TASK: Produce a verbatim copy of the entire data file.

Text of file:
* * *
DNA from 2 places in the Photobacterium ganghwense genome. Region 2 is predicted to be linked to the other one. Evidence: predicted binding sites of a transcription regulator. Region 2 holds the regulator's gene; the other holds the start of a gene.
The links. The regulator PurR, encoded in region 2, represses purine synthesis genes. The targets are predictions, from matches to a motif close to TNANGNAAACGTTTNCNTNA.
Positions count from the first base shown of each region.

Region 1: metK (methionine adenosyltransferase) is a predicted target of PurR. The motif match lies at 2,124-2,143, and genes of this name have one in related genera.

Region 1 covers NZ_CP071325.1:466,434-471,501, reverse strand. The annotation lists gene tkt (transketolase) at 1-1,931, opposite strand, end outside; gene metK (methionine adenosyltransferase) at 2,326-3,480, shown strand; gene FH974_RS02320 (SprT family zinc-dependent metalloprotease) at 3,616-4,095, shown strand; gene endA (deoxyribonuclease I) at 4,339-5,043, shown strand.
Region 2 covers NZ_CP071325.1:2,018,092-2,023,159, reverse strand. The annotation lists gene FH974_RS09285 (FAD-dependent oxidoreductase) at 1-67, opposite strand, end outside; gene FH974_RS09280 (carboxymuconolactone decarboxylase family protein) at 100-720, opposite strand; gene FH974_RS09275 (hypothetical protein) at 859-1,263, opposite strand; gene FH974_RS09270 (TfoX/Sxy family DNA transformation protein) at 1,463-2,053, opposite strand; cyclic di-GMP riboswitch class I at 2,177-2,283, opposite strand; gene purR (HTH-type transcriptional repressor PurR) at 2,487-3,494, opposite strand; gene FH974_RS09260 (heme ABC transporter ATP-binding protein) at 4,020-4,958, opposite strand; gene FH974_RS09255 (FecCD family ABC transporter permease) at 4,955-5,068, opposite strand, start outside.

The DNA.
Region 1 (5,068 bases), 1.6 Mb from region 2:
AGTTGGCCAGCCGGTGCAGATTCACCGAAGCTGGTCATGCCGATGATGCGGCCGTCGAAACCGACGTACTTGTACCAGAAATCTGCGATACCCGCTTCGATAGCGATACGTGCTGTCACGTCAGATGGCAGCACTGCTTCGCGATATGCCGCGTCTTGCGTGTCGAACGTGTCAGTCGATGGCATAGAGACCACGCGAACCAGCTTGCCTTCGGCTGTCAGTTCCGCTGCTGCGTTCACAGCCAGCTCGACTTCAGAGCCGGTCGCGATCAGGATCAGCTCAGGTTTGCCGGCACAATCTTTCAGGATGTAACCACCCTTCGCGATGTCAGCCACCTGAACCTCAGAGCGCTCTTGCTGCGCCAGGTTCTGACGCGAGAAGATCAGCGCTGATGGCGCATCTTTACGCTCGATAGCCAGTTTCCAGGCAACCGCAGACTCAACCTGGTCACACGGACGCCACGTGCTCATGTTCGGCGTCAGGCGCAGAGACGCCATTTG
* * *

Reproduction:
DNA from 2 places in the Photobacterium ganghwense genome. Region 2 is predicted to be linked to the other one. Evidence: predicted binding sites of a transcription regulator. Region 2 holds the regulator's gene; the other holds the start of a gene.
The links. The regulator PurR, encoded in region 2, represses purine synthesis genes. The targets are predictions, from matches to a motif close to TNANGNAAACGTTTNCNTNA.
Positions count from the first base shown of each region.

Region 1: metK (methionine adenosyltransferase) is a predicted target of PurR. The motif match lies at 2,124-2,143, and genes of this name have one in related genera.

Region 1 covers NZ_CP071325.1:466,434-471,501, reverse strand. The annotation lists gene tkt (transketolase) at 1-1,931, opposite strand, end outside; gene metK (methionine adenosyltransferase) at 2,326-3,480, shown strand; gene FH974_RS02320 (SprT family zinc-dependent metalloprotease) at 3,616-4,095, shown strand; gene endA (deoxyribonuclease I) at 4,339-5,043, shown strand.
Region 2 covers NZ_CP071325.1:2,018,092-2,023,159, reverse strand. The annotation lists gene FH974_RS09285 (FAD-dependent oxidoreductase) at 1-67, opposite strand, end outside; gene FH974_RS09280 (carboxymuconolactone decarboxylase family protein) at 100-720, opposite strand; gene FH974_RS09275 (hypothetical protein) at 859-1,263, opposite strand; gene FH974_RS09270 (TfoX/Sxy family DNA transformation protein) at 1,463-2,053, opposite strand; cyclic di-GMP riboswitch class I at 2,177-2,283, opposite strand; gene purR (HTH-type transcriptional repressor PurR) at 2,487-3,494, opposite strand; gene FH974_RS09260 (heme ABC transporter ATP-binding protein) at 4,020-4,958, opposite strand; gene FH974_RS09255 (FecCD family ABC transporter permease) at 4,955-5,068, opposite strand, start outside.

The DNA.
Region 1 (5,068 bases), 1.6 Mb from region 2:
AGTTGGCCAGCCGGTGCAGATTCACCGAAGCTGGTCATGCCGATGATGCGGCCGTCGAAACCGACGTACTTGTACCAGAAATCTGCGATACCCGCTTCGATAGCGATACGTGCTGTCACGTCAGATGGCAGCACTGCTTCGCGATATGCCGCGTCTTGCGTGTCGAACGTGTCAGTCGATGGCATAGAGACCACGCGAACCAGCTTGCCTTCGGCTGTCAGTTCCGCTGCTGCGTTCACAGCCAGCTCGACTTCAGAGCCGGTCGCGATCAGGATCAGCTCAGGTTTGCCGGCACAATCTTTCAGGATGTAACCACCCTTCGCGATGTCAGCCACCTGAACCTCAGAGCGCTCTTGCTGCGCCAGGTTCTGACGCGAGAAGATCAGCGCTGATGGCGCATCTTTACGCTCGATAGCCAGTTTCCAGGCAACCGCAGACTCAACCTGGTCACACGGACGCCACGTGCTCATGTTCGGCGTCAGGCGCAGAGACGCCATTTG